The high price of houses and how many potential first-time buyers simply cannot afford them has long been a subject of discussion; this situation has now been compounded over recent months by the instability of the current financial climate. However, the government and homebuilders are aware of this, and doing what they can to help. Many of the major homebuilders are offering part-payment schemes, alongside the government’s own “Homebuy” schemes.

Shared ownership (normally done through a housing association) is a good way for people to get onto the “property ladder” as it allows you to buy a 25, 50 or 75% share of your home with a mortgage, and then pay a small rent on the remaining share of your home. The bigger the percentage of your home that you buy, the lower the rent you need to pay. The other share of the property is normally owned by a housing association, and then you can buy more shares of the property until the home is yours outright. Under a shared ownership lease, you normally have to cover the cost of any repairs yourself, but the housing association will go though this will you at the time of purchase.

Homebuilders are offering similar schemes, where you only pay for a percentage of your home upfront, and then settle the balance on the sale of your home or after 10 years, whichever comes soonest.

On both, Miller Home’s “MiWay” and Bovis Home’s “Jumpstart” programs, they offer selected homes on certain developments around the UK where you will pay just 75% of the “face value” of the home, and they loan you the other 25%. Bloor offer their “BloorHomesStart2” scheme which offers you the chance to buy your home for 80% of the price again paying the remaining 20% in 10 years time.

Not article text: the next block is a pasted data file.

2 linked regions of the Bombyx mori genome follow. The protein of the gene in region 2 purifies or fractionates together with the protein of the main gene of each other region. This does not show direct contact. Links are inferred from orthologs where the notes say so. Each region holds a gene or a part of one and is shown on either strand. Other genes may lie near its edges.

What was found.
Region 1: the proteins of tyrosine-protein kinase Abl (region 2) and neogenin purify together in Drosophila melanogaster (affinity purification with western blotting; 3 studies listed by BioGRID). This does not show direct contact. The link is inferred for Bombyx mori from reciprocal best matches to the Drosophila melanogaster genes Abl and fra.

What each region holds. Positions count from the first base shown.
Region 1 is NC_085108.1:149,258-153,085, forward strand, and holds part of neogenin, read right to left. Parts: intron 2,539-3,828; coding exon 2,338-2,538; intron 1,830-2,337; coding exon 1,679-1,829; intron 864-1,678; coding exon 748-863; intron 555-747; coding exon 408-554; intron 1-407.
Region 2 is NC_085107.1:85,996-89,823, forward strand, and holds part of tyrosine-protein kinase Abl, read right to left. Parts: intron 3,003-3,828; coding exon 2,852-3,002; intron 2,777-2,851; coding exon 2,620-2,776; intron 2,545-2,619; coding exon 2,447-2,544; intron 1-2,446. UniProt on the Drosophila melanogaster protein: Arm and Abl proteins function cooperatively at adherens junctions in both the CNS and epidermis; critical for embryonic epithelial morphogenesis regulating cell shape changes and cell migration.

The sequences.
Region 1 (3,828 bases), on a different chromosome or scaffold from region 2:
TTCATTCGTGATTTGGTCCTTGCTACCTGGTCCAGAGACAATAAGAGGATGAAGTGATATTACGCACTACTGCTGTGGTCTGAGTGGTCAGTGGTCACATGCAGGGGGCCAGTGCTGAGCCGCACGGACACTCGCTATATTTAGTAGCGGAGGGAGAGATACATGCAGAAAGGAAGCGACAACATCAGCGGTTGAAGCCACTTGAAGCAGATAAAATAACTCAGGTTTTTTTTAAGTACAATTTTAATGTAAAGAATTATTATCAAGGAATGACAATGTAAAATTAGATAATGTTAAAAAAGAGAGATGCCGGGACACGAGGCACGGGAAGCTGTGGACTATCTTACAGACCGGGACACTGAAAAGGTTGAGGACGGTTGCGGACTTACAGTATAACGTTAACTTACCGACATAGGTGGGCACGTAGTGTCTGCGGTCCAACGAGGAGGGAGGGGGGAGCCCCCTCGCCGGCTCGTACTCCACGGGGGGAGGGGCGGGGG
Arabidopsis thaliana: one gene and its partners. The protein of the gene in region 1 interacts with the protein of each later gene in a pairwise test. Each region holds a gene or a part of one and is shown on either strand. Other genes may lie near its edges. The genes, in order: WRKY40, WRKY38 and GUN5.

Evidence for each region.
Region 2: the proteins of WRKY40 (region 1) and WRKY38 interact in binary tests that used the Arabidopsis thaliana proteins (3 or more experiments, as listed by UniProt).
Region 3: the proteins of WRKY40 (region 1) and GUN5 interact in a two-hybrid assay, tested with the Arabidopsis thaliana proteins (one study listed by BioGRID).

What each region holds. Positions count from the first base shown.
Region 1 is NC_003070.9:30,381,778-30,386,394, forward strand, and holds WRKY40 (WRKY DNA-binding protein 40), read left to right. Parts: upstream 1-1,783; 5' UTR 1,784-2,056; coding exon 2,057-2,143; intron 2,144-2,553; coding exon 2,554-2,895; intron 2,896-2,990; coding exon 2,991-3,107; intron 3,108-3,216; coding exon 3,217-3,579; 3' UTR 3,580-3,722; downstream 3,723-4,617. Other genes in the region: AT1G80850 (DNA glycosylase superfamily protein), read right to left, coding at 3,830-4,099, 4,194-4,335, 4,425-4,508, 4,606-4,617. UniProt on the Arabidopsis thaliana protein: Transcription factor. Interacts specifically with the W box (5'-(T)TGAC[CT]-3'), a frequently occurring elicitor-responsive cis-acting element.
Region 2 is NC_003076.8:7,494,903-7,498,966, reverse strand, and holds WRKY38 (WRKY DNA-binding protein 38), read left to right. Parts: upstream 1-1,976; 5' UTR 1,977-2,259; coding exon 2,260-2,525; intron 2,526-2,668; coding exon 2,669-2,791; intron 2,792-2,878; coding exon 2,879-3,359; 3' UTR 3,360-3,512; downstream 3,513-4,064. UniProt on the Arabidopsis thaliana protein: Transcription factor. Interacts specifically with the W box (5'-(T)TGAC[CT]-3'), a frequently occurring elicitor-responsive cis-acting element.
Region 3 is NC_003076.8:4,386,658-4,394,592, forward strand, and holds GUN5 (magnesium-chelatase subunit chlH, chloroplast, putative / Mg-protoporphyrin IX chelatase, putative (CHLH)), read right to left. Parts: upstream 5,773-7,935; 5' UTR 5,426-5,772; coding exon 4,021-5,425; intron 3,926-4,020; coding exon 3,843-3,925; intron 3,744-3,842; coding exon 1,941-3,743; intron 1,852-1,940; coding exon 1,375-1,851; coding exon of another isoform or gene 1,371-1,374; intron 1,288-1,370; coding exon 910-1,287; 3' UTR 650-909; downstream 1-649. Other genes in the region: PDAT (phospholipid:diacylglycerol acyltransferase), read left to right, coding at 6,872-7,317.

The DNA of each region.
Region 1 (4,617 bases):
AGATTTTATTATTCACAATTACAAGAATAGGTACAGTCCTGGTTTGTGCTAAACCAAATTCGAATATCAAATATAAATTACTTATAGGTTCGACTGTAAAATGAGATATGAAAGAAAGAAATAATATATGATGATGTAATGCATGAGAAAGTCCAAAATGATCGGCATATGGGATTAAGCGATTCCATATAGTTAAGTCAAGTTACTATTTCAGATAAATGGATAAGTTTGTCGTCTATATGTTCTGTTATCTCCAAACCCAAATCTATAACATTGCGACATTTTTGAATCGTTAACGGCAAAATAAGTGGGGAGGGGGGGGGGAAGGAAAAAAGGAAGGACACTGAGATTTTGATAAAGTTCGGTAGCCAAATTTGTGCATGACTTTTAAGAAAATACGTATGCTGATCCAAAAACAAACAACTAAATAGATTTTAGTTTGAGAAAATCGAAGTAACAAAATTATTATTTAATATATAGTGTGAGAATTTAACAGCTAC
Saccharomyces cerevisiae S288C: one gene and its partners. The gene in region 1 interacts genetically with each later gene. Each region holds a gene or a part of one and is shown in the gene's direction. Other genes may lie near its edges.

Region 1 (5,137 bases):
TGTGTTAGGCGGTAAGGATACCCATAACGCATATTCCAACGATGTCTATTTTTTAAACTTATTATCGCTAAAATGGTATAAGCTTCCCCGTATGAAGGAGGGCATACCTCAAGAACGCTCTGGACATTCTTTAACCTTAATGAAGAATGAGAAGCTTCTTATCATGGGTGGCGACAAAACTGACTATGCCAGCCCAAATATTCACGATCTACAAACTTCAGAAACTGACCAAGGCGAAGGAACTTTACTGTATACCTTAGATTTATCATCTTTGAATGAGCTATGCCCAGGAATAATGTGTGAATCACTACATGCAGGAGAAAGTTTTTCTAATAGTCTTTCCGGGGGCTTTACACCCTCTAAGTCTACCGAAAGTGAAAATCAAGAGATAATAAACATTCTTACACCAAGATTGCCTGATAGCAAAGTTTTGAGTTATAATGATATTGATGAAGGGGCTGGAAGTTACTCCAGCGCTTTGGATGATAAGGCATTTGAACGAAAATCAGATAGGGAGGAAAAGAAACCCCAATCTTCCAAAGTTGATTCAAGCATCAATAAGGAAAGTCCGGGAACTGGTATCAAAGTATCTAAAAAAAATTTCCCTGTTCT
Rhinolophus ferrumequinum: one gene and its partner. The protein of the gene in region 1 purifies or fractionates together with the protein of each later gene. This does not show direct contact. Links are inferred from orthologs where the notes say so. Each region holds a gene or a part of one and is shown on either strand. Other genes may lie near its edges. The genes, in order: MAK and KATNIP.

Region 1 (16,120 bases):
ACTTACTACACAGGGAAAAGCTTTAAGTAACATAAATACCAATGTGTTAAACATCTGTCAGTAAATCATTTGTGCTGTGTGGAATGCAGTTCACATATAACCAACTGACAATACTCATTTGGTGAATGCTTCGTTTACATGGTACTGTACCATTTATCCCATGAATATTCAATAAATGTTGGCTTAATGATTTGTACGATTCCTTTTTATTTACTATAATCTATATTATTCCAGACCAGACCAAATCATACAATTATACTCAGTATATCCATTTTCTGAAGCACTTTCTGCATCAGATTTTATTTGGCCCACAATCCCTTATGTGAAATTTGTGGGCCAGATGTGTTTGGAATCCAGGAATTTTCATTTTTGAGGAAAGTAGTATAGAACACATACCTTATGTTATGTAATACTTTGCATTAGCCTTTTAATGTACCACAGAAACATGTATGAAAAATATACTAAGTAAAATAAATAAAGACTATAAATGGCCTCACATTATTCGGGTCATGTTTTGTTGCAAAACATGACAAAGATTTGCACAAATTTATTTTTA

These schemes are ideal for many first time buyers as it allows them to own their home, without having to raise a deposit or pay rent on the remaining percentage in many cases, though other costs may still apply. The terms and conditions for the schemes vary from company to company, so it is important to read them carefully so you are aware of your responsibilities upon entering into the schemes and representatives of the companies would be happy to answer any questions you may have – you can contact them through the contact forms on their websites.

However you decide to buy your home, remember it is a major financial commitment and you will need to start paying immediately the contracts have been signed. You will need to be aware that there may be stamp duty, legal fees and deposits required, and then there will be the ongoing costs of your mortgage, insurances, and repairs and service charges too. If for whatever reason, you can not keep up your mortgage payments, then your home may be repossessed.